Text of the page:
The Trial by Kafka
Author Franz Kafka was born in 1883 to Jewish parents. Kafka attended law school and earned a doctorate degree. While in law school he spent time with German speaking writers. He met one of his best friends, Max Brod, at this time.
Even though Kafka was a talented writer, he did not want to write as a career. He worked as a law clerk; he worked at a private insurance company, and then a functionary for the Workmen’s Accident Insurance Institute for the Kingdom of Bohemia until 1922. When he was 41, Kafka contacted tuberculosis and died. Most of his writing was published after his death. The Trial was one of several of his writings that were not finished when he died. The Trial, written between 1914-1915, was published in 1925.
The story begins with Joseph K., who is a bank official being arrested for a crime he did not commit. No one will Joseph what he crime has been committed. He is released, but told that his case is not over. The rest of the novel tells the story of the year after his arrest. Joseph is allowed to speak before the Magistrate and a crowd and it does not go well for him. The majority of the story details Josephs struggle against a legal system that is corrupt.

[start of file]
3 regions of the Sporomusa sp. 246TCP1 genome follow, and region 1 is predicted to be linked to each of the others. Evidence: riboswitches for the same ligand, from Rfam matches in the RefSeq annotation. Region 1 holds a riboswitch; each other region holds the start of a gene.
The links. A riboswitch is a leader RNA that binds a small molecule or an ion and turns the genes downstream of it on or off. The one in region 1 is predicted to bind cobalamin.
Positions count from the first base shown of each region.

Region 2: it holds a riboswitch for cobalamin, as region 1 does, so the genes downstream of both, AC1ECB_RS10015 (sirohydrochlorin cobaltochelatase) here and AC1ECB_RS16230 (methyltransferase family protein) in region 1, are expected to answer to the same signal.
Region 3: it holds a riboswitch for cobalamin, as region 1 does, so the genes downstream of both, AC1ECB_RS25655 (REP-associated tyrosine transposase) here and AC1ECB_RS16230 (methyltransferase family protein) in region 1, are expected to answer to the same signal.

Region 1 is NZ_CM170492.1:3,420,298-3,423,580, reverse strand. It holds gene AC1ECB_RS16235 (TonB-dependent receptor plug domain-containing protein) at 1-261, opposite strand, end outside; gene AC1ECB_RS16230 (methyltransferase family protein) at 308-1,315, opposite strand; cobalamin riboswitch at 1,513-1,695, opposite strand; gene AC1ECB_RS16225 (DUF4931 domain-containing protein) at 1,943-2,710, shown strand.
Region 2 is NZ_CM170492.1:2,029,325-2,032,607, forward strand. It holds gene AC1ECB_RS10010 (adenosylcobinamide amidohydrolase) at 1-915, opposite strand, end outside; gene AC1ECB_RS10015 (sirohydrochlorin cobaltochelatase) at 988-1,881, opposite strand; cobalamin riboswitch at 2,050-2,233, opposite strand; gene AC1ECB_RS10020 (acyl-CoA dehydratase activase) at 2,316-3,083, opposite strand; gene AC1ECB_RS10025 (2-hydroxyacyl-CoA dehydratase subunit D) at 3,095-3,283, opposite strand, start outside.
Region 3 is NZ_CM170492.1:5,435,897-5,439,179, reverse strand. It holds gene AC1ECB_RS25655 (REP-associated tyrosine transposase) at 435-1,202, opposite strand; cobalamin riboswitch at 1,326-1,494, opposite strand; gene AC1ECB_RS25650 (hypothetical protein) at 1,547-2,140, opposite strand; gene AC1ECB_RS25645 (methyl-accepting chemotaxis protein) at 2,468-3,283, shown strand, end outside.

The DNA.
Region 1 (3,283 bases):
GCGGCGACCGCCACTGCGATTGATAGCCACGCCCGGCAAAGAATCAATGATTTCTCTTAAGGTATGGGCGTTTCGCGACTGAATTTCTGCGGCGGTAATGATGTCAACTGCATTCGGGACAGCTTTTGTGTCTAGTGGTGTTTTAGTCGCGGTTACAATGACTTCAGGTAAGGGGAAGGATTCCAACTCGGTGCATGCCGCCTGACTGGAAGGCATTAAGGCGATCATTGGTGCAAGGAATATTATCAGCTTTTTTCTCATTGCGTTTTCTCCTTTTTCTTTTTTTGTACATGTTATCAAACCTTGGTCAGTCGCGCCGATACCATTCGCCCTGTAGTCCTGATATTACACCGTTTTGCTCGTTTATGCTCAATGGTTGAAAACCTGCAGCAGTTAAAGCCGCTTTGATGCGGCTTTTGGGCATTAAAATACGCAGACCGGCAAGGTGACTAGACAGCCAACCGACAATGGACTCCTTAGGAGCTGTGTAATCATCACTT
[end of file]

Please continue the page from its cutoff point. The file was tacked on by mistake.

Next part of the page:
Exactly one year following Joseph’s initial arrest, two men come for him again. At first Joseph decides to go with the men peacefully, but once the group of three make it to a public square Joseph decides to try to break free from the men. He is unable to escape and the three men continue walking to a deserted quarry. Joseph is stripped and stabbed in the heart by one of the men.